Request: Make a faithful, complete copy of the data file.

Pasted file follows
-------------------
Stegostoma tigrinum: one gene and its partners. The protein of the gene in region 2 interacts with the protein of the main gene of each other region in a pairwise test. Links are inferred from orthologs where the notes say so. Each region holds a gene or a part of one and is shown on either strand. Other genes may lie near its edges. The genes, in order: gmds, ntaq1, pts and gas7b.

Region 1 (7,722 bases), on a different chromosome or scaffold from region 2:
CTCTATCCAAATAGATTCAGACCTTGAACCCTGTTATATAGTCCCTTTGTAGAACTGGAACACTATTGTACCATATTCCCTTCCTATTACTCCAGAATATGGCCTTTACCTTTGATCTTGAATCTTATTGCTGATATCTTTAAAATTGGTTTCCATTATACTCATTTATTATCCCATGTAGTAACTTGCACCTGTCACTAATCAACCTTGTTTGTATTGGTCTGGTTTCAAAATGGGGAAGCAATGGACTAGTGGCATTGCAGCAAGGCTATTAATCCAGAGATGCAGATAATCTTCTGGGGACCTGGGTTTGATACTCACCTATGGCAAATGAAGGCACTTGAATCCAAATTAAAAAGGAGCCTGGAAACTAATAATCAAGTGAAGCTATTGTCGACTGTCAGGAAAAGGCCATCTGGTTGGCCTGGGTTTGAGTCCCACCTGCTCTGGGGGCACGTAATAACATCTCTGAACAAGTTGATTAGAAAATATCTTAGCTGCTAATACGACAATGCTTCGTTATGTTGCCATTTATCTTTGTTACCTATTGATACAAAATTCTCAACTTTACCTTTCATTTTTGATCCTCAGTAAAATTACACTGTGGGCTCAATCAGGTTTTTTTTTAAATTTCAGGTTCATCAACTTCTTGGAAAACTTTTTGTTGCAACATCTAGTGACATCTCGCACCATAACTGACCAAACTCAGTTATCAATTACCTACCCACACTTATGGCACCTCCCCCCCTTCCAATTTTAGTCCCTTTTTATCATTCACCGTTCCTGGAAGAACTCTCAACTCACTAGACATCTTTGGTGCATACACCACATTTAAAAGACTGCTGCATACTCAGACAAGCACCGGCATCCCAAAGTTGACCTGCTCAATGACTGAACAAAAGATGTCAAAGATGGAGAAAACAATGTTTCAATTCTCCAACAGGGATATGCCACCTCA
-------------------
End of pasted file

Stegostoma tigrinum: one gene and its partners. The protein of the gene in region 2 interacts with the protein of the main gene of each other region in a pairwise test. Links are inferred from orthologs where the notes say so. Each region holds a gene or a part of one and is shown on either strand. Other genes may lie near its edges. The genes, in order: gmds, ntaq1, pts and gas7b.

Region 1 (7,722 bases), on a different chromosome or scaffold from region 2:
CTCTATCCAAATAGATTCAGACCTTGAACCCTGTTATATAGTCCCTTTGTAGAACTGGAACACTATTGTACCATATTCCCTTCCTATTACTCCAGAATATGGCCTTTACCTTTGATCTTGAATCTTATTGCTGATATCTTTAAAATTGGTTTCCATTATACTCATTTATTATCCCATGTAGTAACTTGCACCTGTCACTAATCAACCTTGTTTGTATTGGTCTGGTTTCAAAATGGGGAAGCAATGGACTAGTGGCATTGCAGCAAGGCTATTAATCCAGAGATGCAGATAATCTTCTGGGGACCTGGGTTTGATACTCACCTATGGCAAATGAAGGCACTTGAATCCAAATTAAAAAGGAGCCTGGAAACTAATAATCAAGTGAAGCTATTGTCGACTGTCAGGAAAAGGCCATCTGGTTGGCCTGGGTTTGAGTCCCACCTGCTCTGGGGGCACGTAATAACATCTCTGAACAAGTTGATTAGAAAATATCTTAGCTGCTAATACGACAATGCTTCGTTATGTTGCCATTTATCTTTGTTACCTATTGATACAAAATTCTCAACTTTACCTTTCATTTTTGATCCTCAGTAAAATTACACTGTGGGCTCAATCAGGTTTTTTTTTAAATTTCAGGTTCATCAACTTCTTGGAAAACTTTTTGTTGCAACATCTAGTGACATCTCGCACCATAACTGACCAAACTCAGTTATCAATTACCTACCCACACTTATGGCACCTCCCCCCCTTCCAATTTTAGTCCCTTTTTATCATTCACCGTTCCTGGAAGAACTCTCAACTCACTAGACATCTTTGGTGCATACACCACATTTAAAAGACTGCTGCATACTCAGACAAGCACCGGCATCCCAAAGTTGACCTGCTCAATGACTGAACAAAAGATGTCAAAGATGGAGAAAACAATGTTTCAATTCTCCAACAGGGATATGCCACCTCA